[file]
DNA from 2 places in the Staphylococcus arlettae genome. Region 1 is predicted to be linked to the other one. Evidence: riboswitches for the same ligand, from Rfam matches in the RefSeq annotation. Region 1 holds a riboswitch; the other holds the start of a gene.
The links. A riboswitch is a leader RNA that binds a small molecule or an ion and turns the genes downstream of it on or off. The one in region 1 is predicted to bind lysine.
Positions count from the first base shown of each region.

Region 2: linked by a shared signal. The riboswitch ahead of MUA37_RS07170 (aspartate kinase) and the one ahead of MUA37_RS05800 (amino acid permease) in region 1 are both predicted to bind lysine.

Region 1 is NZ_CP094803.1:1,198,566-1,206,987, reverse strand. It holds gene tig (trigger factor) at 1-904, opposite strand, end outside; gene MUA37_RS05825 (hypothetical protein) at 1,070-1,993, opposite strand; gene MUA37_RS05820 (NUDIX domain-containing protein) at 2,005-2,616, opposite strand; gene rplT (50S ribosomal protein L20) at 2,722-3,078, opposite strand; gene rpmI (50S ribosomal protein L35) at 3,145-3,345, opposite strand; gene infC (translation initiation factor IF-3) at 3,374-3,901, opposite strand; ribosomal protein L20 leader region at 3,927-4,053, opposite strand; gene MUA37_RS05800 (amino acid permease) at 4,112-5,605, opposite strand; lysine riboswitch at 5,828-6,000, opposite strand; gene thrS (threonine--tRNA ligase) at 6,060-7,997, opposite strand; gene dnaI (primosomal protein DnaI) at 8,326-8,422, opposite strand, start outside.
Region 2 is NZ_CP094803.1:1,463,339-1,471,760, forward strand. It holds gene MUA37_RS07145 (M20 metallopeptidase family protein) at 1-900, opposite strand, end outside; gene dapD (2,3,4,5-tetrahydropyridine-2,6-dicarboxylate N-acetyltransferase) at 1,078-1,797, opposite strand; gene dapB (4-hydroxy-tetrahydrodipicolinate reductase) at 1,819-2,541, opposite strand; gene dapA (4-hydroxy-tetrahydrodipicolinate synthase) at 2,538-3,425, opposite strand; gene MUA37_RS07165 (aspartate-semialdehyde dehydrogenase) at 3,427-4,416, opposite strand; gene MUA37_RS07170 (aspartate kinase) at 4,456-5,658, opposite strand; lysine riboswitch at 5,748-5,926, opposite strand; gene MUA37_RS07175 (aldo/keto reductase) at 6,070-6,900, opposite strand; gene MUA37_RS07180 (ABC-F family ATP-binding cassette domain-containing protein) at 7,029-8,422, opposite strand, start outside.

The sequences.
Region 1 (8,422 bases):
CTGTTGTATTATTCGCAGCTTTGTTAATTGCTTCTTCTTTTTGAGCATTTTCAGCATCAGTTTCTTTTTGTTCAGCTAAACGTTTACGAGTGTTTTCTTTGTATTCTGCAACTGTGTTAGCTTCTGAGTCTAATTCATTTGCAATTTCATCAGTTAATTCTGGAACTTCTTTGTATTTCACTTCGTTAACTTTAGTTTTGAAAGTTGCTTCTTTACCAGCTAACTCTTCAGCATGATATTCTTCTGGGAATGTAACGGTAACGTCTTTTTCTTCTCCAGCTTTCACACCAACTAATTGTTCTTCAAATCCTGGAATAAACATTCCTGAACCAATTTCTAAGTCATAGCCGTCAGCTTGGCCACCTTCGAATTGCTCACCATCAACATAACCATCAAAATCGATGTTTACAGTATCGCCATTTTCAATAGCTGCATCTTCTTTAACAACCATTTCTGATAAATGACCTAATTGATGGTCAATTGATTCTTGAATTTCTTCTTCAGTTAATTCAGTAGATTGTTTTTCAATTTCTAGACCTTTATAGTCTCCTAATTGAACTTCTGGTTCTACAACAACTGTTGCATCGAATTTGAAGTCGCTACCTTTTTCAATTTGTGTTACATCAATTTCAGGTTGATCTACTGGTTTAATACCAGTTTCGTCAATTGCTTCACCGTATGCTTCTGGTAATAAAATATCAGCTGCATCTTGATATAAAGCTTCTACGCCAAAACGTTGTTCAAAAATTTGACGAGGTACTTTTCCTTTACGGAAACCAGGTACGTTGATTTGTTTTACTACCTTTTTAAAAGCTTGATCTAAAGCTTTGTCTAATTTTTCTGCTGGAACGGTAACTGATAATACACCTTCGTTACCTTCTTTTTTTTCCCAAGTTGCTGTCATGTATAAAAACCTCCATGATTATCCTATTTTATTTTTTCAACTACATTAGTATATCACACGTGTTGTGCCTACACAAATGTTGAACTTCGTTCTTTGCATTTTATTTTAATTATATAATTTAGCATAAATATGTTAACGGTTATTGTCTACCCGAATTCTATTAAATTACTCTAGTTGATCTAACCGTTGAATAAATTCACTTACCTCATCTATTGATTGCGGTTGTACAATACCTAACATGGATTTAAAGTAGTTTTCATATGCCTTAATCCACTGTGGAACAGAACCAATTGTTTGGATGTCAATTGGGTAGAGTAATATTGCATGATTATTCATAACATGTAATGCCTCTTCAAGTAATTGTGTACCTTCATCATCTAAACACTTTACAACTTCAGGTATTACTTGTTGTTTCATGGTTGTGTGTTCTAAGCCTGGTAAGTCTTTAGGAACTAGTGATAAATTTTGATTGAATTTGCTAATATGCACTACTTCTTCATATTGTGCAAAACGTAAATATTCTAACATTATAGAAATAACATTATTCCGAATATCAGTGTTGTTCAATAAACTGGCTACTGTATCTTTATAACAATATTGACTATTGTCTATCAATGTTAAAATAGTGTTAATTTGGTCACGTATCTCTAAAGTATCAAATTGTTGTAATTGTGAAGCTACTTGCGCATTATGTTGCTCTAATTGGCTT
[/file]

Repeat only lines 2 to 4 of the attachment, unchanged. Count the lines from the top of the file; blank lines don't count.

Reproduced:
The links. A riboswitch is a leader RNA that binds a small molecule or an ion and turns the genes downstream of it on or off. The one in region 1 is predicted to bind lysine.
Positions count from the first base shown of each region.

Region 2: linked by a shared signal. The riboswitch ahead of MUA37_RS07170 (aspartate kinase) and the one ahead of MUA37_RS05800 (amino acid permease) in region 1 are both predicted to bind lysine.